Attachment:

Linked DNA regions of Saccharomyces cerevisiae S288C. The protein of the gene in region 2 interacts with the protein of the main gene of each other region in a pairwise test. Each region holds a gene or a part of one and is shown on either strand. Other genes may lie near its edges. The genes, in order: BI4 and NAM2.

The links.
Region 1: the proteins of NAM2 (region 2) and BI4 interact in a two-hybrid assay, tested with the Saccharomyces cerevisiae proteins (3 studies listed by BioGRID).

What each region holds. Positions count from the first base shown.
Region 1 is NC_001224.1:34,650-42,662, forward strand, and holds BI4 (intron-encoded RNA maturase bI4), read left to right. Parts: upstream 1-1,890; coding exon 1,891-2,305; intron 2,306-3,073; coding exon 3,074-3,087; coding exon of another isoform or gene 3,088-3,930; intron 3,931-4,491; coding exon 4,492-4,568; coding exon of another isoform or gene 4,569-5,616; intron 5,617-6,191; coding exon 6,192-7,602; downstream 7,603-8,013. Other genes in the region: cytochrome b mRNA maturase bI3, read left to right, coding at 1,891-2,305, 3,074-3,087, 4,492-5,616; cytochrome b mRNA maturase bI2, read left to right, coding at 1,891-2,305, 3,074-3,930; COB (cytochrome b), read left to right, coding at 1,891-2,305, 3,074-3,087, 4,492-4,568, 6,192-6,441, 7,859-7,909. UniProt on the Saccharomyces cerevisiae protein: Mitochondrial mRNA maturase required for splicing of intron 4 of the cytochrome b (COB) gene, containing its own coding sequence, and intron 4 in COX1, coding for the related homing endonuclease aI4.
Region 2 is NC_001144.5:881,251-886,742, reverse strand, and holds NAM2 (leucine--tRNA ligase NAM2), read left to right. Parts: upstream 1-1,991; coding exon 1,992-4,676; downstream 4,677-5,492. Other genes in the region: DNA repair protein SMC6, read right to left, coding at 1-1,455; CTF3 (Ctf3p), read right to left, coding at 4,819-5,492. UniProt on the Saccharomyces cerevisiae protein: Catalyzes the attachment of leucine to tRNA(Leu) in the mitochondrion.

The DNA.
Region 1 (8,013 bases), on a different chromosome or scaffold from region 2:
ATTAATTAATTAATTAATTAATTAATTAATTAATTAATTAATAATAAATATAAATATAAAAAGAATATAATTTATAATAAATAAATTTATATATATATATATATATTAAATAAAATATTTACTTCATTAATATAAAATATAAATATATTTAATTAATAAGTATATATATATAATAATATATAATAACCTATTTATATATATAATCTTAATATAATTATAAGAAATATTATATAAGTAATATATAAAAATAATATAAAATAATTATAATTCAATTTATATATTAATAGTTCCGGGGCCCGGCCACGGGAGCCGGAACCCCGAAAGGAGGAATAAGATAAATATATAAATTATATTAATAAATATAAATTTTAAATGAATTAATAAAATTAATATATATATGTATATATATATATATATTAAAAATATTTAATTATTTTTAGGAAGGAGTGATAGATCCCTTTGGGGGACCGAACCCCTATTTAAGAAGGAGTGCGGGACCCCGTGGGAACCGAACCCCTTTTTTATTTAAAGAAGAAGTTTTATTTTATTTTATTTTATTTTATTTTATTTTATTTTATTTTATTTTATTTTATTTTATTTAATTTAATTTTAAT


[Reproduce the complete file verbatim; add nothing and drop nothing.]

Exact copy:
Linked DNA regions of Saccharomyces cerevisiae S288C. The protein of the gene in region 2 interacts with the protein of the main gene of each other region in a pairwise test. Each region holds a gene or a part of one and is shown on either strand. Other genes may lie near its edges. The genes, in order: BI4 and NAM2.

The links.
Region 1: the proteins of NAM2 (region 2) and BI4 interact in a two-hybrid assay, tested with the Saccharomyces cerevisiae proteins (3 studies listed by BioGRID).

What each region holds. Positions count from the first base shown.
Region 1 is NC_001224.1:34,650-42,662, forward strand, and holds BI4 (intron-encoded RNA maturase bI4), read left to right. Parts: upstream 1-1,890; coding exon 1,891-2,305; intron 2,306-3,073; coding exon 3,074-3,087; coding exon of another isoform or gene 3,088-3,930; intron 3,931-4,491; coding exon 4,492-4,568; coding exon of another isoform or gene 4,569-5,616; intron 5,617-6,191; coding exon 6,192-7,602; downstream 7,603-8,013. Other genes in the region: cytochrome b mRNA maturase bI3, read left to right, coding at 1,891-2,305, 3,074-3,087, 4,492-5,616; cytochrome b mRNA maturase bI2, read left to right, coding at 1,891-2,305, 3,074-3,930; COB (cytochrome b), read left to right, coding at 1,891-2,305, 3,074-3,087, 4,492-4,568, 6,192-6,441, 7,859-7,909. UniProt on the Saccharomyces cerevisiae protein: Mitochondrial mRNA maturase required for splicing of intron 4 of the cytochrome b (COB) gene, containing its own coding sequence, and intron 4 in COX1, coding for the related homing endonuclease aI4.
Region 2 is NC_001144.5:881,251-886,742, reverse strand, and holds NAM2 (leucine--tRNA ligase NAM2), read left to right. Parts: upstream 1-1,991; coding exon 1,992-4,676; downstream 4,677-5,492. Other genes in the region: DNA repair protein SMC6, read right to left, coding at 1-1,455; CTF3 (Ctf3p), read right to left, coding at 4,819-5,492. UniProt on the Saccharomyces cerevisiae protein: Catalyzes the attachment of leucine to tRNA(Leu) in the mitochondrion.

The DNA.
Region 1 (8,013 bases), on a different chromosome or scaffold from region 2:
ATTAATTAATTAATTAATTAATTAATTAATTAATTAATTAATAATAAATATAAATATAAAAAGAATATAATTTATAATAAATAAATTTATATATATATATATATATTAAATAAAATATTTACTTCATTAATATAAAATATAAATATATTTAATTAATAAGTATATATATATAATAATATATAATAACCTATTTATATATATAATCTTAATATAATTATAAGAAATATTATATAAGTAATATATAAAAATAATATAAAATAATTATAATTCAATTTATATATTAATAGTTCCGGGGCCCGGCCACGGGAGCCGGAACCCCGAAAGGAGGAATAAGATAAATATATAAATTATATTAATAAATATAAATTTTAAATGAATTAATAAAATTAATATATATATGTATATATATATATATATTAAAAATATTTAATTATTTTTAGGAAGGAGTGATAGATCCCTTTGGGGGACCGAACCCCTATTTAAGAAGGAGTGCGGGACCCCGTGGGAACCGAACCCCTTTTTTATTTAAAGAAGAAGTTTTATTTTATTTTATTTTATTTTATTTTATTTTATTTTATTTTATTTTATTTTATTTTATTTAATTTAATTTTAAT